• Referral: The anesthesiologists’ referral of patients under their care to Carlisle Hospital for certain tests and other services.  
  • Designated Health Services: The tests and other services for which the patients were referred to Carlisle Hospital by the anesthesiologists. These tests and services are included in the Stark definition of “Designated Health Services.”  
  • Financial Relationship: The “compensation arrangement” between Carlisle Hospital and Blue Mountain Anesthesia under which the anesthesiologists were the exclusive providers of pain management services, with the space, equipment and personnel of the pain clinic furnished by the hospital to the anesthesiologists free of charge. Many people are under the mistaken belief that in order for there to be a compensation arrangement, money needs to change hands. That is not the case. Essentially, all that is required for a compensation arrangement (and thus a financial relationship) to exist under Stark is for one party to receive something of value from another party. In this case, the right to be the exclusive providers of pain management at the new pain clinic, and the free space, equipment and personnel provided by the hospital to the anesthesia group at the pain clinic, were all items that had value to the anesthesia group.  
  • Exception: The personal services exception under Stark. The court found that this exception had not been met, and it was on this basis that they reversed the lower court’s decision, as discussed in more detail below.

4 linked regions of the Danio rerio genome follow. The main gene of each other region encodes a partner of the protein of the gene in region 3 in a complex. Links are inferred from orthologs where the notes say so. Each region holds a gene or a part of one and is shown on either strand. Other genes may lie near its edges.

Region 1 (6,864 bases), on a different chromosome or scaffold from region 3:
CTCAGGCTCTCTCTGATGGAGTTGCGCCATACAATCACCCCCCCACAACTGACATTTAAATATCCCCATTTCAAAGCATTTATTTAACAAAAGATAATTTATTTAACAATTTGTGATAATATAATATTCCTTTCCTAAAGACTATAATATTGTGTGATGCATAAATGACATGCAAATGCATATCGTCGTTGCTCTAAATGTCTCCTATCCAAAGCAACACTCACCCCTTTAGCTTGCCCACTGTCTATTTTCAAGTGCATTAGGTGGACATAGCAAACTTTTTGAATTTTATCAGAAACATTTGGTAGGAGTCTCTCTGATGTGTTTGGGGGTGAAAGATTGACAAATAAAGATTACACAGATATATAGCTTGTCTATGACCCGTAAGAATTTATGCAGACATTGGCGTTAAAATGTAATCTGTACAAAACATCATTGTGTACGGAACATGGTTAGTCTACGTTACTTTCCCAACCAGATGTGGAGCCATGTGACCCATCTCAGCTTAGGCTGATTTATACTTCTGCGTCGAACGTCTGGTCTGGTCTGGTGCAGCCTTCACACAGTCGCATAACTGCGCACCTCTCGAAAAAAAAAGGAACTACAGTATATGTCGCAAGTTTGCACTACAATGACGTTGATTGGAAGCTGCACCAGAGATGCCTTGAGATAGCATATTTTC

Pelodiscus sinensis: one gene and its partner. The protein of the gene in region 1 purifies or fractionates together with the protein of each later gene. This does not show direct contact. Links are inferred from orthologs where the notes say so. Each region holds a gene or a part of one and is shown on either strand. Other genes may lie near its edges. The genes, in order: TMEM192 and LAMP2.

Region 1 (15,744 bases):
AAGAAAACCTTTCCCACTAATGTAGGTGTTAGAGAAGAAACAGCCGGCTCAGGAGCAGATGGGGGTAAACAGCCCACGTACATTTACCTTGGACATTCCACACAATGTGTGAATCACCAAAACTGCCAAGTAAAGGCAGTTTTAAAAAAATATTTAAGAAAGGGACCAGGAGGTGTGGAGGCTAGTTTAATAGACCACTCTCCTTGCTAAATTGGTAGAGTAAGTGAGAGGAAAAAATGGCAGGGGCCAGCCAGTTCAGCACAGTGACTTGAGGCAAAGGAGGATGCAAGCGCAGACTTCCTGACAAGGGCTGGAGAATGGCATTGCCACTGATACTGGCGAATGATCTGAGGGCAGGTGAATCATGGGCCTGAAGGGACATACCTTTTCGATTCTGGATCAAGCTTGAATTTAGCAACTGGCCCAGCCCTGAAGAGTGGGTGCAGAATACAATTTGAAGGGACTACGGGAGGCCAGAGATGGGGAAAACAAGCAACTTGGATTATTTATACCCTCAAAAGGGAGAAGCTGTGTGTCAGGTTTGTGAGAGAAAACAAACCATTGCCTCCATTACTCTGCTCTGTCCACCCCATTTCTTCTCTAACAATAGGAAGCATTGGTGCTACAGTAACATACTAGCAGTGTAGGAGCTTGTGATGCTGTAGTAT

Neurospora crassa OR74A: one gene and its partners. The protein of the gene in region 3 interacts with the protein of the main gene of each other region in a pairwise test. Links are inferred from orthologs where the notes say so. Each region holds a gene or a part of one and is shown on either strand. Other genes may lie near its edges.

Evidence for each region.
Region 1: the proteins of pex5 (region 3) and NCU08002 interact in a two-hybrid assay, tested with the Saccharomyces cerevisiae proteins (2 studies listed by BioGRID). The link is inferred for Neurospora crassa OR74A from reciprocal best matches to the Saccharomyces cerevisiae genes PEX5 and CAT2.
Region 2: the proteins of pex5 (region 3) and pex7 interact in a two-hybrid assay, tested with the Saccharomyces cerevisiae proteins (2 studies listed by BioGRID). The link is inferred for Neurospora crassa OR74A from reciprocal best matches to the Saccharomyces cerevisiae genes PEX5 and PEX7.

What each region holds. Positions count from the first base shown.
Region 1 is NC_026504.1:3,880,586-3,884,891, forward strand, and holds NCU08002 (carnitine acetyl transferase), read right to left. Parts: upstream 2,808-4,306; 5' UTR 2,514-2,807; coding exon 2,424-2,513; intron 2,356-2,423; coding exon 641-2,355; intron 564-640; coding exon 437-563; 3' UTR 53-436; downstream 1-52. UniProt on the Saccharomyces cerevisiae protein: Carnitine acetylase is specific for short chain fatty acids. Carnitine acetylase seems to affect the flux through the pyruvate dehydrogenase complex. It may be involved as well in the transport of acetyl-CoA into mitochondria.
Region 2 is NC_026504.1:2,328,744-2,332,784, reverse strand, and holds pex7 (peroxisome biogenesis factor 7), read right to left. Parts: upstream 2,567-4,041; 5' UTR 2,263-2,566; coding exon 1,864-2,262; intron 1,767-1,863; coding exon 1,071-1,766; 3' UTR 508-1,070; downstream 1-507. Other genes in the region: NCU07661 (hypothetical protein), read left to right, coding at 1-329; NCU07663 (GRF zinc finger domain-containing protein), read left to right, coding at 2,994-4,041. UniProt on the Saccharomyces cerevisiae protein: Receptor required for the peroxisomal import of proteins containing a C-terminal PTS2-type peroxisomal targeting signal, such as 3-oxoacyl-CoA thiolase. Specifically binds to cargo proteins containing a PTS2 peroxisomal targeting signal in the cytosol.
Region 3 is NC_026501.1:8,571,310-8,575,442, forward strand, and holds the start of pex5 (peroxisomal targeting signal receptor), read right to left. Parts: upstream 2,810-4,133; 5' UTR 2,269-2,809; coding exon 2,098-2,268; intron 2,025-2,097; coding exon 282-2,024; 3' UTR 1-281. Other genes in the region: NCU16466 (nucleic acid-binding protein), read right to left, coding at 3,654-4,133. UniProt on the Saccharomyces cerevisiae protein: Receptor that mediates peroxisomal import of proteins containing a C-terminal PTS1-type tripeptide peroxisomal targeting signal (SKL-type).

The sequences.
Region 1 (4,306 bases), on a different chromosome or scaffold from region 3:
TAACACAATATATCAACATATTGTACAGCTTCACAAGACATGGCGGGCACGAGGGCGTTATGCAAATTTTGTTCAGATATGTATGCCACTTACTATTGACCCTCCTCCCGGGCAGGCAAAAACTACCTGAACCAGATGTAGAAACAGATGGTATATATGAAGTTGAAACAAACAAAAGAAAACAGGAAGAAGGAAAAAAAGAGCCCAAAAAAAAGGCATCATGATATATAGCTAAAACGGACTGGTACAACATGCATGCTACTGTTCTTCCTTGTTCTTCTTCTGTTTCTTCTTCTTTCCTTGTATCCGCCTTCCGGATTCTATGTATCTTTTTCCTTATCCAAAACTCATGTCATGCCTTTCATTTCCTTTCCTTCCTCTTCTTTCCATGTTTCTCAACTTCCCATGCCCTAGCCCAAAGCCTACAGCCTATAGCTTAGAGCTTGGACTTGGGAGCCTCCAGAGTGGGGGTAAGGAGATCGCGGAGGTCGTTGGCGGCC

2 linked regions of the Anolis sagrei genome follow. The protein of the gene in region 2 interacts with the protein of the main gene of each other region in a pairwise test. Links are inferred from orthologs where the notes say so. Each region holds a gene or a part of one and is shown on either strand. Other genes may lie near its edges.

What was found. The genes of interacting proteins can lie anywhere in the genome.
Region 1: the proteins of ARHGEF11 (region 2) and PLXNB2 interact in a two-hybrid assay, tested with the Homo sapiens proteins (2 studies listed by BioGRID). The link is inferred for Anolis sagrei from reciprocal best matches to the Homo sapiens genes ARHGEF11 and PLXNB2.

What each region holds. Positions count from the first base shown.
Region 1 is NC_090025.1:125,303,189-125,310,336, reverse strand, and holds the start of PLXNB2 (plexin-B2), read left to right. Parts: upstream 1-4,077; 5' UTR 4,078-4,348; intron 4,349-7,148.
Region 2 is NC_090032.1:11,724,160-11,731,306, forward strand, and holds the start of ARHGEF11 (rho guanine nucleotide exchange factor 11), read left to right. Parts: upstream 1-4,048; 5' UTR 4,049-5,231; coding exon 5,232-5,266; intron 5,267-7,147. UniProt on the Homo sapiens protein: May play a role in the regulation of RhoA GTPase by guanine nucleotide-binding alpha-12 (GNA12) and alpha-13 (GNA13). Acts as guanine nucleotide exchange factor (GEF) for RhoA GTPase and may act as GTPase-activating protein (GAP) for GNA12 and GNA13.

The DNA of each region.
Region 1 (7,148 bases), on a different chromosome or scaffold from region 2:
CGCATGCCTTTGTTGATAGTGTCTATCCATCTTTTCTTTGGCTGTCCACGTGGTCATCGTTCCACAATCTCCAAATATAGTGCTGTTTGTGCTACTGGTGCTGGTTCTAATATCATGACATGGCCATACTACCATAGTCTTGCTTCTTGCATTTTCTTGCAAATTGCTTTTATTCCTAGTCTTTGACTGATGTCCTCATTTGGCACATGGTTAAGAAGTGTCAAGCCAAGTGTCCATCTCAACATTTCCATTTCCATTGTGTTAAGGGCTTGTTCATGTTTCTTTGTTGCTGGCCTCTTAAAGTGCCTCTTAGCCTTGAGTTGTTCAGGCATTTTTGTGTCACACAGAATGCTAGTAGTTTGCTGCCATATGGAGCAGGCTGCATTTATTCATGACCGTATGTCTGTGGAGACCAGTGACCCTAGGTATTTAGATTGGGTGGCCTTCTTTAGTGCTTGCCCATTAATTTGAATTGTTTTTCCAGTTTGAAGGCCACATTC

The personal services exception under Stark requires, among other things, that there be a signed written agreement between the parties which specifies the services covered by the arrangement, and which covers all of the services to be furnished by the physician. Carlisle Hospital argued that the original 1992 agreement with Blue Mountain Anesthesia satisfied this requirement. The court disagreed, holding that the arrangement involving Blue Mountain Anesthesia and the new pain clinic fell outside of the terms of the 1992 agreement. Without a written agreement in place addressing the Blue Mountain Anesthesia/new pain clinic arrangement, the personal services exception was not satisfied. Unless the hospital can find another Stark exception to fall within (which is unlikely), the hospital’s arrangement with the anesthesia group relative to the pain clinic will be found to have violated Stark.

The ramifications of violating the Stark law are very significant for Carlisle Hospital. At a minimum, the hospital would be required to refund to Medicare/Medicaid the amount it received from every service provided pursuant to a prohibited referral from the anesthesiologists. This could cover, for example, every hospital diagnostic test ordered by the Blue Mountain anesthesiologists beginning in 1998. In addition, the hospital could be liable for civil monetary penalties equal to $15,000 per each service rendered pursuant to a prohibited referral. Carlisle Hospital could have avoided this liability if it had entered into a simple amendment to the 1992 agreement, which stated that the scope of services to be provided by the anesthesiologists was expanded to include pain management at the new pain clinic.

While probably most hospitals maintain some type of contract management system, it is a good idea for the hospital general counsel to randomly select and review physician contracts, on a periodic basis, to make sure that the system is working. As we learned from the Kosenske case, all it takes is one out-of-date provision to trigger a multitude of prohibited referrals under Stark.